Researchers from the European Space Agency and NASA are seeking volunteers for a 60-day bed-rest study, which aims to test the effects of 'artificial gravity' as a possible solution to the negative effects of zero-gravity on the human body.
Eight laid-back individuals (four male and four female), who will be confined to bed for two months at the German Aerospace Center's :envihab facility.
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It might sound like a dream job, but don't be too hasty – as a volunteer, you won't be allowed to sit up at all, even for meals, and must keep at least one shoulder in contact with the mattress at all times. Even worse, the top of your bed will be angled down by six degrees, so fluids move towards your head.
This bed rest will have a similar effect on your body to low gravity, leading to muscle and bone atrophy. To find out whether artificial gravity could effectively prevent this, you'll be taken for a daily spin in a centrifuge, pushing the blood through your extremities.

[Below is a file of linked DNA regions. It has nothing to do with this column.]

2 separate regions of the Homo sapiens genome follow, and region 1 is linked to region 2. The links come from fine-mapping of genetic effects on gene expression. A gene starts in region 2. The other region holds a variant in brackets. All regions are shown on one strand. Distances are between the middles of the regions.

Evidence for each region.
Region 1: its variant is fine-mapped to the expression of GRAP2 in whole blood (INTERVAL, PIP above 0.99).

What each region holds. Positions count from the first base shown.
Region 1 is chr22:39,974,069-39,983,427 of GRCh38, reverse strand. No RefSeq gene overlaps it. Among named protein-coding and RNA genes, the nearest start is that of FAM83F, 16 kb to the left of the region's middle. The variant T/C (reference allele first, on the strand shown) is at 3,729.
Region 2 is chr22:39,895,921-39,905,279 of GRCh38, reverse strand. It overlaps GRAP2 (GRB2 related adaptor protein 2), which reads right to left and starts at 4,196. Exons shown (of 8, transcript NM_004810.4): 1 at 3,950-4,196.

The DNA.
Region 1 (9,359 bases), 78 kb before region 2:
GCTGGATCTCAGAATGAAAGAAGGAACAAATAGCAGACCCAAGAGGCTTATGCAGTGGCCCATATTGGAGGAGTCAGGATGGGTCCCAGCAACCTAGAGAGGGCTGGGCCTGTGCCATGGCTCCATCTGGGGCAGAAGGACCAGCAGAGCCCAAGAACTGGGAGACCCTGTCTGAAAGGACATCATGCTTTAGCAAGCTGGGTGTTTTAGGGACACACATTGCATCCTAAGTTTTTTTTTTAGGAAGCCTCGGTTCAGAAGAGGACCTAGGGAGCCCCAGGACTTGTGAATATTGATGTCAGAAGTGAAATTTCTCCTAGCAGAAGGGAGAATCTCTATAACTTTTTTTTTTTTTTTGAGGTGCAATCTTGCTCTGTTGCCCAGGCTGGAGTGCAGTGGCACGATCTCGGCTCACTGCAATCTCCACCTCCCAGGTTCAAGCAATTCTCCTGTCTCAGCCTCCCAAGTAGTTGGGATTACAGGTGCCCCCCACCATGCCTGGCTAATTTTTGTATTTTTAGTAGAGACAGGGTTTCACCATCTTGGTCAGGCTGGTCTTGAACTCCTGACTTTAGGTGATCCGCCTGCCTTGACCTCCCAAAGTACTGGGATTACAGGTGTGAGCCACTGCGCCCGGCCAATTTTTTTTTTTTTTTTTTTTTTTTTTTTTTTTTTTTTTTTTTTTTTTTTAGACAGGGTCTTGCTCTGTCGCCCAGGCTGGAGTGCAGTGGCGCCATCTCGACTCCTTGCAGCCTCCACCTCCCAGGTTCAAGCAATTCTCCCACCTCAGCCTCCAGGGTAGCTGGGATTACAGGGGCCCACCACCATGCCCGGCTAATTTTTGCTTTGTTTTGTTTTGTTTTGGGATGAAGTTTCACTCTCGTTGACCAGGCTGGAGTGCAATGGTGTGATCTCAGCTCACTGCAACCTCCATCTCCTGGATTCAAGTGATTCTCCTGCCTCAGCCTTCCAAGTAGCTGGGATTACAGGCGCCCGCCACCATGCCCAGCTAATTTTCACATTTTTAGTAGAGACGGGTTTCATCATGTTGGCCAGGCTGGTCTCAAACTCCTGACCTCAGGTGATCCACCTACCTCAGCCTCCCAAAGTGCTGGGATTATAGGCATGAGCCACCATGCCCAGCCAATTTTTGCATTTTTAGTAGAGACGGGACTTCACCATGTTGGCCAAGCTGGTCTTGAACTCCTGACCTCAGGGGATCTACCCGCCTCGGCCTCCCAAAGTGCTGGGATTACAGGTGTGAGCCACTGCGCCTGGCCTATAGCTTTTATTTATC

Rest, but no peace
"Although the effects of weightlessness are primarily investigated on the International Space Station [ISS], analogues such as :envihab are helpful when studying certain research topics under controlled conditions on Earth," said Leticia Vega, associate chief scientist for international collaborations for NASA’s human research program. "These findings will later be validated on the ISS."
The first batch of volunteers arrive at the test center this week, and a second group are due to take their places in September. The researchers are still seeking volunteers for the second group – particularly women – so if we haven't succeeded in putting you off completely, you can sign yourself up (note that the website is in German).
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Cat is the editor of TechRadar's sister site Advnture. She’s a UK Athletics qualified run leader, and in her spare time enjoys nothing more than lacing up her shoes and hitting the roads and trails (the muddier, the better)